For-profit to non-profit conversions. Startups. Multiple changes of ownership and control. This is an era of rebirth for news, as publishers and editors guide radical changes to save and update news organizations that are central to their communities. One of the most successful reinventions is Indian Country Today, a beloved news organization that briefly closed, and is back now in a big way: on sound footing as a nonprofit, spinning out inventive products and coverage across all formats, finding new readers, connecting distanced communities. Indian Country Today demonstrates how news that is local to its readers can be strengthened on a national scale. Come learn what that looks like from the inside, and what other communities can take away.
Moderator: Loretta Chao, American Journalism Project. Speakers: Darryl Holiday, City Bureau/Documenters; Yukari Kane, Prison Journalism Project; Floyd Hall, Canopy Atlanta
This past year has been a year of reckoning, in which newsrooms and journalists have had to confront the reality that our industry’s efforts to be equitable and inclusive have fallen short even as we continue to lose the trust of our communities. At the same time, our ability to respond to those challenges are constrained as newsrooms everywhere struggle to survive.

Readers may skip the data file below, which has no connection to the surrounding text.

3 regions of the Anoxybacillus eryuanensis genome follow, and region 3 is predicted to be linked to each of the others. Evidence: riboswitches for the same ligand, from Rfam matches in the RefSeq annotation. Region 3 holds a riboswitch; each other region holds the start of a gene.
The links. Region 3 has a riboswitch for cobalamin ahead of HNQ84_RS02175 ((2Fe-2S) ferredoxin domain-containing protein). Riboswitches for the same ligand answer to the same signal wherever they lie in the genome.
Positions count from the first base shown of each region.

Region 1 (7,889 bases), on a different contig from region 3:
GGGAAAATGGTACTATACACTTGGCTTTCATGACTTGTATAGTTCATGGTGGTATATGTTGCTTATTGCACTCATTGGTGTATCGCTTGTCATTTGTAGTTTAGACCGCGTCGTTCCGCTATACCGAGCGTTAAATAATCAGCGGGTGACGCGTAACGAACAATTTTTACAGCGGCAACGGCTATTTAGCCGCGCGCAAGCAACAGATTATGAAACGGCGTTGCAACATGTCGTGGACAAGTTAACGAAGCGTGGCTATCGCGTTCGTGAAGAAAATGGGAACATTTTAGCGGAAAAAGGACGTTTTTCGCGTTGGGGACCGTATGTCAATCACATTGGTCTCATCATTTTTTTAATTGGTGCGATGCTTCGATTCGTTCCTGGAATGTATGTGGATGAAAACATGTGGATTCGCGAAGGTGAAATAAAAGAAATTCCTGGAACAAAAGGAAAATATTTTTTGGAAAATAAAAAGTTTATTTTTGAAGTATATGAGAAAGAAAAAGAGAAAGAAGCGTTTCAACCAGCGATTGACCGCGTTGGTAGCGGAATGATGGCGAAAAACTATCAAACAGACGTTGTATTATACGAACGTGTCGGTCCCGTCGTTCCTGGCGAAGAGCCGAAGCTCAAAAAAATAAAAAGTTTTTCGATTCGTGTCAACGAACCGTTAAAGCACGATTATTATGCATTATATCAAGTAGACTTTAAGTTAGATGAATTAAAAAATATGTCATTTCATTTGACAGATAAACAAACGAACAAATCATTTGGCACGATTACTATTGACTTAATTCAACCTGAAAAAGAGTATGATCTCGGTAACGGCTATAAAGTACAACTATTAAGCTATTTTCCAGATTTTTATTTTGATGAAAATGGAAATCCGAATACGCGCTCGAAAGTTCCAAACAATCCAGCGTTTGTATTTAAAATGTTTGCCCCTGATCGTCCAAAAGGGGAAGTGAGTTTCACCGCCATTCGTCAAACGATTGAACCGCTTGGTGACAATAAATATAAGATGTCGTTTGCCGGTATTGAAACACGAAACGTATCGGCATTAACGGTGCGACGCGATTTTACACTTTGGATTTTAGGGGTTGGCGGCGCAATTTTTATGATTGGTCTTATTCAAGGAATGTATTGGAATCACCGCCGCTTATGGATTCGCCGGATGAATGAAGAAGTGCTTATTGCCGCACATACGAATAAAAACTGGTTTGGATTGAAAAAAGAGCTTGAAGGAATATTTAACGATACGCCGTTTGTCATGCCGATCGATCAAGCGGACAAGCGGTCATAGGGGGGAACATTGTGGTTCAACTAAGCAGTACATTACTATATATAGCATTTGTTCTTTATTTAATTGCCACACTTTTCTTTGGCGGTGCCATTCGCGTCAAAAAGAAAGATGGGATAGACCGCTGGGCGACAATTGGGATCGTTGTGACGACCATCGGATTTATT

In a Nieman Lab article in December, American Journalism Project’s Loretta Chao proposed that one solution would be to broaden our definition of what it means to be a journalist. “If we boil our purpose and skills down to the very basics of what it means to pursue the truth and tell it, we’ll find it isn’t about college degrees, awards, writing skills, or the logos on our business cards,” she wrote. “It’s about curiosity, tenacity, and an obsession with transparency.”
In this panel, three INN members share their experiences, rewards and challenges in their communities, collaborating with non-traditionally trained reporters and writers to do journalism.
Moderator: Jonathan Kealing, INN. Panelists: Vera Chan, Microsoft; Kat Rowlands, Bay City News; Cierra Hinton, Scalawag